Corporates Can Now Trade Currency Futures
JOHANNESBURG, 25 FEBRUARY 2008. – In a first for South African corporates, these organisations will from the 3rd of March be able to hedge their currency risk by trading currency futures on the JSE’s interest rate exchange, Yield-X. Minister of Finance, Trevor Manuel announced the opening of this market to corporates during his National Budget address on the 20th February. Previously only individuals were allowed to trade Currency Futures without restriction. The dispensation granted by the Minister now also permits all corporate entities to trade with no restrictions. This implies that corporates can trade the futures with no upper limit on the value traded. Additionally corporates do not require Excon approval from SARB, which was initially the case.
All investment managers, pension funds and long term insurers may also trade the currency futures provided their trades do not fall outside their increased prudential limits. The Minister has announced that all investment managers’ prudential limits have increased from 25% to 30% while pension funds and long term insurer’s limits have increased from 15% to 20%.
Yield-X’s second application, which motivated corporates trading the currency futures, was made in direct response to corporate demands for such a product to be traded on a regulated exchange. Yield-X thanks the South African Reserve Bank (SARB) and National Treasury (NT) for their willingness to consider and approve the second application.
Currency futures are derivative contracts which allow investors to trade the underlying exchange rate for a period of time in the future. Currency futures offer numerous benefits to corporates and the qualifying audience, including; hedging against currency risk, taking a view on the movement of the underlying exchange rates and diversifying internationally.
According to Warren Geers, General Manager of Yield-X at the JSE, “The dispensation granted by the Minister further enhances the SA financial markets and thereby further aligns SA with international standards.”
All corporate entities, including trusts, CC’s, (Pty) Ltds and partnerships are now permitted to trade the currency futures with no restrictions, i.e. all corporates can trade with no limits applicable with regards to the value traded.
All corporates may apply to hedge their currency risk through the OTC forward market. If this is the chosen method, SARB requires the corporates to apply for Excon approval, provided the corporate has a firm an ascertainable commitment, which justifies the trading of the forward contract. This is not required when trading the Yield-X currency futures contracts, which is a competing product. Although forward contracts are tailor made contracts, corporates may prefer to trade the futures contracts which require less administration.
Futures alike with the forward contracts allow corporate entities to hedge out their currency risk. Importers and exporters for example may therefore successfully hedge the value of a foreign exchange transaction with the futures contracts. Geers commented that “futures contracts are exchange traded contracts which offer sufficient liquidity to investors. Investors can therefore enter and exit a futures contract with ease”. There are two committed market makers in the currency futures market, Investec Bank and Standard Bank. RMB Bank has also begun market making in the currency futures. Yield-X anticipates that in response to the dispensation granted, additional Banks will begin market making in the product, which will add additional market depth, competitive pricing and liquidity.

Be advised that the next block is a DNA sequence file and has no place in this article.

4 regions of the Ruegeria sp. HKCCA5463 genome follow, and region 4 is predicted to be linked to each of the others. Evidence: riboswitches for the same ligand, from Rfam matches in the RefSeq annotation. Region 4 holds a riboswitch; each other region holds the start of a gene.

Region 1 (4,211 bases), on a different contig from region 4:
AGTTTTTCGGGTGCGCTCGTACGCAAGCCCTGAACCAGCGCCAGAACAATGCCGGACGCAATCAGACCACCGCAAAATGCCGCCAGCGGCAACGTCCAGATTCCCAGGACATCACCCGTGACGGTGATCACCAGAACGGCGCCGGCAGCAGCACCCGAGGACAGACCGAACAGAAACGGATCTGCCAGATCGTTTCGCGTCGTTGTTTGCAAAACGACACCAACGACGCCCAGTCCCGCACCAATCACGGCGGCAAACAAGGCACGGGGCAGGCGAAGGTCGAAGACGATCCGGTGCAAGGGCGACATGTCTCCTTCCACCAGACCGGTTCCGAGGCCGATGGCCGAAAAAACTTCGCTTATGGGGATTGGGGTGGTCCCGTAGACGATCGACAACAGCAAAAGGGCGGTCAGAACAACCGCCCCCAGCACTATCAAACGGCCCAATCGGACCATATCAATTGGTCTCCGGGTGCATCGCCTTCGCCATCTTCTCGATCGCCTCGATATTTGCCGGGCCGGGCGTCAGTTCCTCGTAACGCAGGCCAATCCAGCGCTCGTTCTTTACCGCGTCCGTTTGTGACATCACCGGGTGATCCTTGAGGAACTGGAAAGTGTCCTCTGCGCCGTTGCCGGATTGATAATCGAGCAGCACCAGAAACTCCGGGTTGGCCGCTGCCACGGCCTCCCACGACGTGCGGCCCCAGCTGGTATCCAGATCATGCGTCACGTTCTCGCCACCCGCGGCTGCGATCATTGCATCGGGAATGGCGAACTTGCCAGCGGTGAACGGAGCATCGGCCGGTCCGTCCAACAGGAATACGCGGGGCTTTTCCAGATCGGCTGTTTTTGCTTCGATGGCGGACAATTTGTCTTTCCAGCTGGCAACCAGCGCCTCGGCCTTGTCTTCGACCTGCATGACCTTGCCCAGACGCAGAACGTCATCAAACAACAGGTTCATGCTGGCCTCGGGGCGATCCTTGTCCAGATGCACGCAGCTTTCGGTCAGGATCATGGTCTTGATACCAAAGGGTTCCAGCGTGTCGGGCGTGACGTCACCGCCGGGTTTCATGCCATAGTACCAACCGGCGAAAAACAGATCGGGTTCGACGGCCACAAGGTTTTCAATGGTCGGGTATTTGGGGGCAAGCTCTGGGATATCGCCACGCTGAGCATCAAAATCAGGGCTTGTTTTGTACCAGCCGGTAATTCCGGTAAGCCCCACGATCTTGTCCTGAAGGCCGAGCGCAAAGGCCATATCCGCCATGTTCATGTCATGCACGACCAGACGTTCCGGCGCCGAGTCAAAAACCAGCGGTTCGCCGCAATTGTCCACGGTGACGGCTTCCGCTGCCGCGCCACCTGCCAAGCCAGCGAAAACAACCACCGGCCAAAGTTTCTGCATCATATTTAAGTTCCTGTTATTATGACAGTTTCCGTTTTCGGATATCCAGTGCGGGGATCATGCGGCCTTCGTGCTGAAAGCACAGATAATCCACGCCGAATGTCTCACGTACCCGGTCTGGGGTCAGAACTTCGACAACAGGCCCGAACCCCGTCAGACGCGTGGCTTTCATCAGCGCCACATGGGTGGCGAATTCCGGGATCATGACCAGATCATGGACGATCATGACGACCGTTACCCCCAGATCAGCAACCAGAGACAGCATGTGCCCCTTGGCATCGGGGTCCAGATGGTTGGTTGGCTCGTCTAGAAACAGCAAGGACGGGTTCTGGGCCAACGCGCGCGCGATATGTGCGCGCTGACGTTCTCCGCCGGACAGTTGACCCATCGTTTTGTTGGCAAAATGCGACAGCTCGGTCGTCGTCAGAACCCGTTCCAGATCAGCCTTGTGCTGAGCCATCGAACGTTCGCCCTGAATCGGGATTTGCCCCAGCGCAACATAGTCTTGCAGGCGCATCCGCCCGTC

Currency Futures trades have increased substantially in 2008, with the value traded reaching over R3 billion. All of the trades to date have been done by retail investors. It is anticipated that volumes will continue to grow in line with corporates trading. “We expect that corporates who prefer to trade the forward contracts, will use the futures contracts alongside, in order to try and make a profit from an unpredicted movement in the underlying exchange rate, or to hedge out the risk of a negative forward hedge”, says Geers. “Futures contracts will equalise the playing field for all corporate entities. The transparency offered in the futures market will allow smaller corporates to obtain the favourable rates charged to larger corporates”, continues Geers.
All approved members can begin trading for their corporate clients from the 3rd of March 2008. “All that is required is for members to complete a client registration form with the corporates details. No Exchange Control Approval (ECA) number is required”, says Geers. For more information on currency futures, market participants are asked to contact the product owner, Candice Quinn at the JSE on email@example.com
FOR FURTHER INFORMATION PLEASE CONTACT:
Corporate Communications Consultants (Pty) Ltd
Tel: 011 783 8926
Fax: 011 783 7608
ON BEHALF OF:
JSE General Manager: YieldX
Tel: 011 520 7470
083 296 8842
Product Specialist and Account Officer: YieldX
Tel: 011 520 7453
083 389 5679
About JSE Limited
As South Africa’s only full service securities exchange, the JSE connects buyers and sellers in four different financial markets, namely equities, equity derivatives, agricultural derivatives and interest rate instruments (Yield-X). The JSE Ltd offers the investor a truly first world trading environment, with world class technology, surveillance and settlement in an emerging market context. It is amongst the top 20 largest equities exchanges in terms of market capitalisation in the world.
For further information, please visit www.jse.co.za